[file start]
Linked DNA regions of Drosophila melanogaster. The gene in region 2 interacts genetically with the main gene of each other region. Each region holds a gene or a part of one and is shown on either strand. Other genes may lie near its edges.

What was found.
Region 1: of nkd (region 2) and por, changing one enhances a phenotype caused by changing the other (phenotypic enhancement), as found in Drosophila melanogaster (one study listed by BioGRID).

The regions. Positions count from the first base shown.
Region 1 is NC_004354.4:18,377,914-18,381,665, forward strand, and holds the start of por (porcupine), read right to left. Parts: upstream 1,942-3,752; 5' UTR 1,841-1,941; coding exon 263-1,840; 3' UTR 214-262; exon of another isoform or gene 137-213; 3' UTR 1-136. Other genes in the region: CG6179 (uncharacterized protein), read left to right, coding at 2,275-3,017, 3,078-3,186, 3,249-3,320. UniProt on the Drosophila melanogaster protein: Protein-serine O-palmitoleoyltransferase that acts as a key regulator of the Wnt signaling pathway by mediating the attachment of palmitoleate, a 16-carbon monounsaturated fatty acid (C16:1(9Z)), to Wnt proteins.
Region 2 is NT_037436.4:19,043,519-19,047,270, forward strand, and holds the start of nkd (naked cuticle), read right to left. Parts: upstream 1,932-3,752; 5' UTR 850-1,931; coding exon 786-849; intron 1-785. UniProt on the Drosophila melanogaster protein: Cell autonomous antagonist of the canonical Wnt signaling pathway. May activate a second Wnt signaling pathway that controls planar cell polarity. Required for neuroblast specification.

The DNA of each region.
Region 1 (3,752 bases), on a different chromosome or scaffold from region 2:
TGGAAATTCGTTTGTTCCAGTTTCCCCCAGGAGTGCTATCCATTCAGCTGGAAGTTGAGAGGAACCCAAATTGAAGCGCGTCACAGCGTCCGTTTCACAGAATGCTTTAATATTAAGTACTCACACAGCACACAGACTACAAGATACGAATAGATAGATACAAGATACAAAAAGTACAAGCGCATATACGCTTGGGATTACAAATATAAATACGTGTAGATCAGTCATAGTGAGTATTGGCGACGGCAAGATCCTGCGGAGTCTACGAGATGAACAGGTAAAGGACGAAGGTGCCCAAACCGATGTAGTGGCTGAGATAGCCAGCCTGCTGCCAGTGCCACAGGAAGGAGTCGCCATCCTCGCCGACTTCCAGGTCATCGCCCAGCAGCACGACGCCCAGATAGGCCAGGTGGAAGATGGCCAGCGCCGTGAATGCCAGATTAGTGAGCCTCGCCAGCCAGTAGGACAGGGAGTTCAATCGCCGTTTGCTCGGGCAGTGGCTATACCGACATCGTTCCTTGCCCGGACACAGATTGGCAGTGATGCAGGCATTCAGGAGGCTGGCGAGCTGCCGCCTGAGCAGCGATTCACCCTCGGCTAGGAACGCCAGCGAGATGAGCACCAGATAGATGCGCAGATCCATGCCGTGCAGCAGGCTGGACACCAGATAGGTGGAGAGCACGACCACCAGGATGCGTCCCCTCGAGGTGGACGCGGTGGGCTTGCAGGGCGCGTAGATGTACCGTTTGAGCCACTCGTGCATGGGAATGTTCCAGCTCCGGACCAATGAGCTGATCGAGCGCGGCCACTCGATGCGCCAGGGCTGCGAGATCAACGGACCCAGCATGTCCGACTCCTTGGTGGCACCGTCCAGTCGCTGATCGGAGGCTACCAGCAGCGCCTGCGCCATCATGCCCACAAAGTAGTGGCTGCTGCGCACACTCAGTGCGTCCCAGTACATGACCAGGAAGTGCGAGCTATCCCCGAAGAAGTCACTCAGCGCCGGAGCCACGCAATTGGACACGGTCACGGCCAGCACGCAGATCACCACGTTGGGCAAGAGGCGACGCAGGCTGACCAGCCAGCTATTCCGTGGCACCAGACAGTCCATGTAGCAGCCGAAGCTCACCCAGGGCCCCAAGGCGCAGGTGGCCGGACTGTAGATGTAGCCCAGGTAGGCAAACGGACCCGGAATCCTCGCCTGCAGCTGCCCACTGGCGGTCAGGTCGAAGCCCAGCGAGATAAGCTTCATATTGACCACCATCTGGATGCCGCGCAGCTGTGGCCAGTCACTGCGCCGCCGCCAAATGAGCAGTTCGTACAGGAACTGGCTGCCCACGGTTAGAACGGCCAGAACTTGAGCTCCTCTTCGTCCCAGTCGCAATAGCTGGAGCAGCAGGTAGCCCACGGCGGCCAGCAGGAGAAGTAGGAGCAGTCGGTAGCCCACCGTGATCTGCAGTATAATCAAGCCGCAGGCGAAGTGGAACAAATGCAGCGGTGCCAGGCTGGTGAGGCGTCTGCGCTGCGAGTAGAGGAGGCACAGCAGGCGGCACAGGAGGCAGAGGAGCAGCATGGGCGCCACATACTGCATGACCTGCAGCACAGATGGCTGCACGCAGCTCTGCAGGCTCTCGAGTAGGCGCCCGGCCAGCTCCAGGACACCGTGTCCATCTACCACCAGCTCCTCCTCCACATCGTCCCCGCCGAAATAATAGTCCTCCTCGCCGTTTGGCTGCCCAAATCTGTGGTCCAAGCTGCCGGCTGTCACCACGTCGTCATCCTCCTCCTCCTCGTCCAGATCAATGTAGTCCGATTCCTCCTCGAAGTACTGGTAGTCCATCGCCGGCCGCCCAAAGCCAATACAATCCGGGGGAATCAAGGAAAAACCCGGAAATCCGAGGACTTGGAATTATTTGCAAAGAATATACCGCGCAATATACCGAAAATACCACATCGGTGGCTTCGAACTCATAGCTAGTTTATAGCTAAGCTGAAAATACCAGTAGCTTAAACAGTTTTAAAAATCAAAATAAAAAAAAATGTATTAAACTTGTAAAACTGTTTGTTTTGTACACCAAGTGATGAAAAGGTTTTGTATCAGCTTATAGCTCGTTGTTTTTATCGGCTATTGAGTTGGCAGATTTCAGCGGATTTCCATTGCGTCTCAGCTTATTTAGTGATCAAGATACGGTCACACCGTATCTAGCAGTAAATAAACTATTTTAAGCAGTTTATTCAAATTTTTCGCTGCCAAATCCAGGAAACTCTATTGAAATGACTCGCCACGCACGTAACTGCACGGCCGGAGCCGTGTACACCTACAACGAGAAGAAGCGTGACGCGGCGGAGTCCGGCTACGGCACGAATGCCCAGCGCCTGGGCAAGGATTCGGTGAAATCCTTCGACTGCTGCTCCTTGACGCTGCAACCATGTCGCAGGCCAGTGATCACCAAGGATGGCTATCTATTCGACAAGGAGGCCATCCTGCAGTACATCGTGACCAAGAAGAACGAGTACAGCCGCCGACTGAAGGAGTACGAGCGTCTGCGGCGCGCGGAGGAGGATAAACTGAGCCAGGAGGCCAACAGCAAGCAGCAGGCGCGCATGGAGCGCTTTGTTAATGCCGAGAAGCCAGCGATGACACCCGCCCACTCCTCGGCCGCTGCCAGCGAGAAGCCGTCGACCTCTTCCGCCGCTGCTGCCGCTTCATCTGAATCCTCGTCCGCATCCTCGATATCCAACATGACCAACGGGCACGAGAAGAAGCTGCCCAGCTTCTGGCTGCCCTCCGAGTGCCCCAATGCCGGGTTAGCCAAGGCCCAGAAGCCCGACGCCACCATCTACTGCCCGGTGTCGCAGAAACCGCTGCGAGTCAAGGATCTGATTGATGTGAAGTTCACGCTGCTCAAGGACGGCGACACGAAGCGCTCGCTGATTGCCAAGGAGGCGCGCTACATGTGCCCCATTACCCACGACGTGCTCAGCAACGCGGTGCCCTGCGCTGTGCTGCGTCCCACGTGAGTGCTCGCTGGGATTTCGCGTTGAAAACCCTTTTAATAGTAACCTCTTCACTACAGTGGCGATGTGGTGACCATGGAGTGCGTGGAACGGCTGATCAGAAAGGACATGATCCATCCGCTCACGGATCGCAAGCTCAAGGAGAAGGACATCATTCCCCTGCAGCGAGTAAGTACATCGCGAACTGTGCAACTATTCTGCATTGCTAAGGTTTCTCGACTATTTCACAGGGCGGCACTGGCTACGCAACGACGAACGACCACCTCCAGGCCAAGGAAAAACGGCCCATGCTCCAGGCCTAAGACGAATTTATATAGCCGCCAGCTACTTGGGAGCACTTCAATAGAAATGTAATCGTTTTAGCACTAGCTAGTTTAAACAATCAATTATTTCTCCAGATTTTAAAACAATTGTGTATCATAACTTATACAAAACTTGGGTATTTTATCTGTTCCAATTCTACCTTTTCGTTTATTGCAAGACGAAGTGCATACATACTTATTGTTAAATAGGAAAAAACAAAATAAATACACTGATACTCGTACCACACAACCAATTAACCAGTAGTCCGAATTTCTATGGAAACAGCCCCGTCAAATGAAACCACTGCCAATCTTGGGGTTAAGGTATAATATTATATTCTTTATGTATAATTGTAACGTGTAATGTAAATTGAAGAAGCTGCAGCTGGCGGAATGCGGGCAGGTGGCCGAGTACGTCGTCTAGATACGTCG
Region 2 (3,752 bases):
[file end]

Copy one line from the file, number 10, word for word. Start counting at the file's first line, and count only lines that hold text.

Region 2 (3,752 bases):